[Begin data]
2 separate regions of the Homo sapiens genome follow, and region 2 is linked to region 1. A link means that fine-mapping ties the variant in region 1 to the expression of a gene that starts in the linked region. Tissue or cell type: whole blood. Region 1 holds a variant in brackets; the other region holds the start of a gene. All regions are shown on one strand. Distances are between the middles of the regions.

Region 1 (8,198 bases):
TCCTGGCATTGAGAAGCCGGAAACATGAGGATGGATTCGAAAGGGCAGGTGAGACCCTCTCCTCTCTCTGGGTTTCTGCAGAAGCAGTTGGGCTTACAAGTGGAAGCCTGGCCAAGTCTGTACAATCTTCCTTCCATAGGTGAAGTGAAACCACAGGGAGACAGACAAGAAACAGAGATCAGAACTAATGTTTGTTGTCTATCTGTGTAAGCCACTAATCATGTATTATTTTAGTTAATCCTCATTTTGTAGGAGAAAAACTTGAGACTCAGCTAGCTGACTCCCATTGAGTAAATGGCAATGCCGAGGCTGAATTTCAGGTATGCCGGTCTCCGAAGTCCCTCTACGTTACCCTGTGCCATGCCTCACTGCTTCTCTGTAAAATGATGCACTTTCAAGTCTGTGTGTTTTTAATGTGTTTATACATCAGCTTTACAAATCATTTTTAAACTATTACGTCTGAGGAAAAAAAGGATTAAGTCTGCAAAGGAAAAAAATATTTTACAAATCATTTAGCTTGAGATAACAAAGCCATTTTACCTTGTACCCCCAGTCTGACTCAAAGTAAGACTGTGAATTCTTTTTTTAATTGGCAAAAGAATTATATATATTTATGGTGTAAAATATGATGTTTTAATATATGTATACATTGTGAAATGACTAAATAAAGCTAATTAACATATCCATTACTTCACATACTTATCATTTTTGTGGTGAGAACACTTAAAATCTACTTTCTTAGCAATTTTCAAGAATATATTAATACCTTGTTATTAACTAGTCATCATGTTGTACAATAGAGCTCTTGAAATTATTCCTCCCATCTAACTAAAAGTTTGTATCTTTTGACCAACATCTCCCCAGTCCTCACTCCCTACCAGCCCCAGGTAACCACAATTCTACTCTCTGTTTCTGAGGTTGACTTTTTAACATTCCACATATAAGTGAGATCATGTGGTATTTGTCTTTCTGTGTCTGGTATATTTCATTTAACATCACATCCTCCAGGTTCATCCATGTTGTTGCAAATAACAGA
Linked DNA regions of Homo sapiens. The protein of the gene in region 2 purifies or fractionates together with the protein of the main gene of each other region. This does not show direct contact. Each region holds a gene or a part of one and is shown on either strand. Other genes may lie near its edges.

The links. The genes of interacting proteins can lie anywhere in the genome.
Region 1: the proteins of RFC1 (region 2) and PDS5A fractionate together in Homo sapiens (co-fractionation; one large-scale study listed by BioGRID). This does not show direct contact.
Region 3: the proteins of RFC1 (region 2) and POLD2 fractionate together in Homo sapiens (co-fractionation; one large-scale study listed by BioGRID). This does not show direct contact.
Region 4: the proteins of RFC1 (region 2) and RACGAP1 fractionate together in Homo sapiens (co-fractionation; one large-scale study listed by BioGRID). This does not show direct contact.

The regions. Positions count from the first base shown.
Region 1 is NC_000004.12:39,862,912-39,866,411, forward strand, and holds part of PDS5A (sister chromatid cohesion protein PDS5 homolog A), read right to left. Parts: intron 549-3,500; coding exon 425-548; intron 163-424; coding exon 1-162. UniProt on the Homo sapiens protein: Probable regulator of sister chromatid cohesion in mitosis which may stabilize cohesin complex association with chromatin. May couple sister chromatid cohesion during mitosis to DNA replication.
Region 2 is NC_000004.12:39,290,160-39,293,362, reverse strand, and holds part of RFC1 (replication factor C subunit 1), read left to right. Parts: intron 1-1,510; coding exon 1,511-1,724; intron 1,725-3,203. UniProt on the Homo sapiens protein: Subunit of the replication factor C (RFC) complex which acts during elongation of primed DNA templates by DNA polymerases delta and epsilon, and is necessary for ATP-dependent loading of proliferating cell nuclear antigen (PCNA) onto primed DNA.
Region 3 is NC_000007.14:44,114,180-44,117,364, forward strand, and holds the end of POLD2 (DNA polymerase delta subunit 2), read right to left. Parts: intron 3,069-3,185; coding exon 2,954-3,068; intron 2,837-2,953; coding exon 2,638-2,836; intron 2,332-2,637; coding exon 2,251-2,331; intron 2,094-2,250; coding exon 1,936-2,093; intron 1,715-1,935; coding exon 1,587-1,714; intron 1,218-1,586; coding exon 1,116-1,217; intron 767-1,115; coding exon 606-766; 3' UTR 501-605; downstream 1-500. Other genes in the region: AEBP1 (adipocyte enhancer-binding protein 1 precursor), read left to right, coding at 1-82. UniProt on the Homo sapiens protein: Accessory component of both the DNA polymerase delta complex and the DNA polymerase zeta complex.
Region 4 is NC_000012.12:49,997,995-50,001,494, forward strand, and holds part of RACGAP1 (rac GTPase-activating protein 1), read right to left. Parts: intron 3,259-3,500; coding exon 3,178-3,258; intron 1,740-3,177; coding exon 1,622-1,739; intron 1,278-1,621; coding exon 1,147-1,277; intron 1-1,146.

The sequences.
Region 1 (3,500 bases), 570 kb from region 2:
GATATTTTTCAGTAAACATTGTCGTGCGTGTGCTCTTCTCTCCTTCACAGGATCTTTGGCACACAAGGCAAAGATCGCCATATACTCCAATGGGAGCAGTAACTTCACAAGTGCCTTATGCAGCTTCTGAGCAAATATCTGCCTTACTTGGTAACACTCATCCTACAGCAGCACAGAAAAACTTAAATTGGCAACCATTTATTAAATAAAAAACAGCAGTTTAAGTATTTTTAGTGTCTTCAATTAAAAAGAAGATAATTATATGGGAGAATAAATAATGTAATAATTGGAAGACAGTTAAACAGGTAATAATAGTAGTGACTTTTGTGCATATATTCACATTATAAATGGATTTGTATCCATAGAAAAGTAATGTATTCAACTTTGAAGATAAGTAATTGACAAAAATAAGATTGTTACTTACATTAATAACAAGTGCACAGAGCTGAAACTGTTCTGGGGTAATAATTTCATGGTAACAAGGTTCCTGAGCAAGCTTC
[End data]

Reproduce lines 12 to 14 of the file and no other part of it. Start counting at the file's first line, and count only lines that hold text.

Region 3 is NC_000007.14:44,114,180-44,117,364, forward strand, and holds the end of POLD2 (DNA polymerase delta subunit 2), read right to left. Parts: intron 3,069-3,185; coding exon 2,954-3,068; intron 2,837-2,953; coding exon 2,638-2,836; intron 2,332-2,637; coding exon 2,251-2,331; intron 2,094-2,250; coding exon 1,936-2,093; intron 1,715-1,935; coding exon 1,587-1,714; intron 1,218-1,586; coding exon 1,116-1,217; intron 767-1,115; coding exon 606-766; 3' UTR 501-605; downstream 1-500. Other genes in the region: AEBP1 (adipocyte enhancer-binding protein 1 precursor), read left to right, coding at 1-82. UniProt on the Homo sapiens protein: Accessory component of both the DNA polymerase delta complex and the DNA polymerase zeta complex.
Region 4 is NC_000012.12:49,997,995-50,001,494, forward strand, and holds part of RACGAP1 (rac GTPase-activating protein 1), read right to left. Parts: intron 3,259-3,500; coding exon 3,178-3,258; intron 1,740-3,177; coding exon 1,622-1,739; intron 1,278-1,621; coding exon 1,147-1,277; intron 1-1,146.

The sequences.